Getting agricultural research innovations into use in the dry areas is critically important, especially since these regions cover 40 per cent of the earth’s surface and are home to 2.5 billion people – a significant percentage of the world’s population.
This is the core work of the International Center for Agricultural Research in the Dry Area (ICARDA), which works with partners worldwide, developing innovations to improve food security and the livelihoods of the rural poor. ICARDA’s work targets non-tropical dry areas in developing countries, and also produces international public goods with potential for global application.
Research covers crops (wheat, barley, faba bean, lentil, chickpea and forage legumes), the management of natural resources (water, land, biodiversity), small ruminant production (sheep and goats), farming systems (intensification, diversification, integration between farming system components), and socio-economics and policy research – on how policies can be more relevant to the situation of low income countries.
The estimated benefits of ICARDA’s crop improvement research and production of new varieties over the past 3 decades has been estimated at US$850 million per year. Over 900 improved varieties of wheat, developed from ICARDA material, have been released for cultivation worldwide. The new varieties offer higher yields; better tolerance to drought, heat, cold and salinity; and improved resistance to diseases, weeds and insect pests.
Other innovations include:
- Technology and policy packages that countries can apply to increase the productivity and income of smallholder farmers.
- Water harvesting, supplemental irrigation and other low-cost methods to increase water productivity and bring water to rural communities in dry areas.
- Conservation agriculture methods to reduce production costs and improve sustainability
- Diversification of production systems to improve farmer incomes through high-value crops – horticulture, herbal and medicinal plants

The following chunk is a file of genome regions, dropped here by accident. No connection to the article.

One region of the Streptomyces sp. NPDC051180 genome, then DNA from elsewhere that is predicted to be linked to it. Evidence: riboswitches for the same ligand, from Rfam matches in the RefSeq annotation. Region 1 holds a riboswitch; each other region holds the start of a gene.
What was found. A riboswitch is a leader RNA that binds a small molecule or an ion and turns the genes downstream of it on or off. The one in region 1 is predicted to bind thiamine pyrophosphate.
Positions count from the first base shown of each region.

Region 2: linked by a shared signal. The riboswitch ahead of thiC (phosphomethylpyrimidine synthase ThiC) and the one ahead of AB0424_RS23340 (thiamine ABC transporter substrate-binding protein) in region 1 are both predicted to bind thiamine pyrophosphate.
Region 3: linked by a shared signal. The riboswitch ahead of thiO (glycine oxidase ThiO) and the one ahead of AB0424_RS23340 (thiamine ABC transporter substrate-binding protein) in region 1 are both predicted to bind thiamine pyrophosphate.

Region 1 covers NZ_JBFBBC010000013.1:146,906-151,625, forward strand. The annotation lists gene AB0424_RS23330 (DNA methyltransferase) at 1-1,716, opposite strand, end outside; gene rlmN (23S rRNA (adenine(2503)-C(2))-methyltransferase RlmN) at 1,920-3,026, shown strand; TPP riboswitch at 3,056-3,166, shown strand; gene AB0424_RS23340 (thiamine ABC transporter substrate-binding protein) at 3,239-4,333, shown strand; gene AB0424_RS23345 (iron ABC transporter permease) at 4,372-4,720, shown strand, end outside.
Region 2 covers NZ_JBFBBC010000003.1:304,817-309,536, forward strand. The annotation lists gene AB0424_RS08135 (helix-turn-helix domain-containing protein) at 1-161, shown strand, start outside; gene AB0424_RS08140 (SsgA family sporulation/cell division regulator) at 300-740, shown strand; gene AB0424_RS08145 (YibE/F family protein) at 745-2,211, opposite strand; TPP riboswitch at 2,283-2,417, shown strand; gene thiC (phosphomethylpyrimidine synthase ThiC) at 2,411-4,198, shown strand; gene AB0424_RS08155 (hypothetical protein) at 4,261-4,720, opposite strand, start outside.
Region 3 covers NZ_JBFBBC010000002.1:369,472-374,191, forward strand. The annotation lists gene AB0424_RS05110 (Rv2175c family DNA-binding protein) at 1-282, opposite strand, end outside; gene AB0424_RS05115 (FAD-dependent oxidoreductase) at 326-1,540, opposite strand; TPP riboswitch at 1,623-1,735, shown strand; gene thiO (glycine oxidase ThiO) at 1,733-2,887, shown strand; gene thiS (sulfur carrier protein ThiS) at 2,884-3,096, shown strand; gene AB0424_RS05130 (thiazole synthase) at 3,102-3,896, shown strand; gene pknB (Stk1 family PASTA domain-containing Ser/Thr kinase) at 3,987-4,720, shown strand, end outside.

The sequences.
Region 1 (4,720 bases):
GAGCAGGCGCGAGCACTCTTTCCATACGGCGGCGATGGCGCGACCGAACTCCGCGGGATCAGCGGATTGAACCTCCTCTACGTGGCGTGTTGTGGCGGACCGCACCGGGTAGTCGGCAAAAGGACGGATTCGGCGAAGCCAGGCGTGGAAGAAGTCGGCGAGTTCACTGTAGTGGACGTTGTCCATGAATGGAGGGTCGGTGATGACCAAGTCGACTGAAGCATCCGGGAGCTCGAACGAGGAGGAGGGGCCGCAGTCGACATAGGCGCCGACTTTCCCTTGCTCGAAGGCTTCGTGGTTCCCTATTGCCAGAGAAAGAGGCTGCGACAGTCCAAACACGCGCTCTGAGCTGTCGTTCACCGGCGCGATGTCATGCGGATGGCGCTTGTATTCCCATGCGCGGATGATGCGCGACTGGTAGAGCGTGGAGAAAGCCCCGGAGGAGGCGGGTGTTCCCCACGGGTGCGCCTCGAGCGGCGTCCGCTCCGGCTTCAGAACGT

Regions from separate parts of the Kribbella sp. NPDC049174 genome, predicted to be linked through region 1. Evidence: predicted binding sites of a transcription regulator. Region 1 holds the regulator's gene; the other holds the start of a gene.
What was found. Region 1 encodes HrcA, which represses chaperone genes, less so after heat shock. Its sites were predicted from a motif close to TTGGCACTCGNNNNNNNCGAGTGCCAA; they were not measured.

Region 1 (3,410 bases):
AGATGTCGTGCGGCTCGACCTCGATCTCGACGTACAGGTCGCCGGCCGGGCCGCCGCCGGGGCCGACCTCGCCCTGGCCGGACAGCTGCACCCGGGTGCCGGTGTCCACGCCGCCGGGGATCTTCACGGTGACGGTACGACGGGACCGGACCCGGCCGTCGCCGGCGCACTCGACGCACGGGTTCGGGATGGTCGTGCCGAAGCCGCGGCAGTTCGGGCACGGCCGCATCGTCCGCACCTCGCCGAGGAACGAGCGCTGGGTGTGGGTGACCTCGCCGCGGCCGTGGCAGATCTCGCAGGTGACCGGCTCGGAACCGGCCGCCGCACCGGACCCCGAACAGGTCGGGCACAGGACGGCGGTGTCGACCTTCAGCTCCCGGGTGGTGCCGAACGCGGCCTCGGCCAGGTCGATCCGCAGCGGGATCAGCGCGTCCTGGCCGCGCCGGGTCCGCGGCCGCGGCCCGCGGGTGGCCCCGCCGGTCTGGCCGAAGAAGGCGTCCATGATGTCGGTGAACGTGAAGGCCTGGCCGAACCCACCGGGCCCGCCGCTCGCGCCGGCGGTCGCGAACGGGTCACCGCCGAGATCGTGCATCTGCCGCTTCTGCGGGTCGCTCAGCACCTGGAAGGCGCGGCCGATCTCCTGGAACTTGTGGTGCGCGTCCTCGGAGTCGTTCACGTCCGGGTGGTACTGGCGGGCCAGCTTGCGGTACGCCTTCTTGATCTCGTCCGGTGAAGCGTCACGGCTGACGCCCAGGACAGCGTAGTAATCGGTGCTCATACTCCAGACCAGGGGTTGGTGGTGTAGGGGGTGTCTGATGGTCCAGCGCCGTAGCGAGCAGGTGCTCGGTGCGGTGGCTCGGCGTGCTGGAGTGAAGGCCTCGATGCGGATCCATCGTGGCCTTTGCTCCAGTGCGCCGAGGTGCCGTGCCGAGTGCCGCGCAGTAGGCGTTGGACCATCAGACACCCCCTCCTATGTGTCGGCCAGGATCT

- Integrated crop/rangeland/livestock production systems including non-traditional sources of livestock feed.
- Policy and institutional options to improve rural livelihoods
- Poverty mapping and other tools to guide investment targeting
Plant Genetic resources
ICARDA’s genebank holds over 135,000 accessions from over 110 countries: traditional landraces, improved germplasm, and a unique set of wild crop relatives. These include wheat, barley, oats and other cereals; food legumes such as faba bean, chickpea, lentil and field pea; forage crops, rangeland plants, and wild relatives of each of these species.
Capacity development – through training programs, support for graduate education, internships, farmer field schools and other opportunities – is a vital part of ICARDA’s work and has benefitted over 17,000 young developing-country researchers, and many more farmers and extension staff.
ICARDA’s work is planned, implemented and monitored with a range of partners: national research and extension agencies, universities, advanced research institutes, NGOs, farmer groups, development investors and the private sector.
Research and capacity development is coordinated by a network of regional programs and country offices in: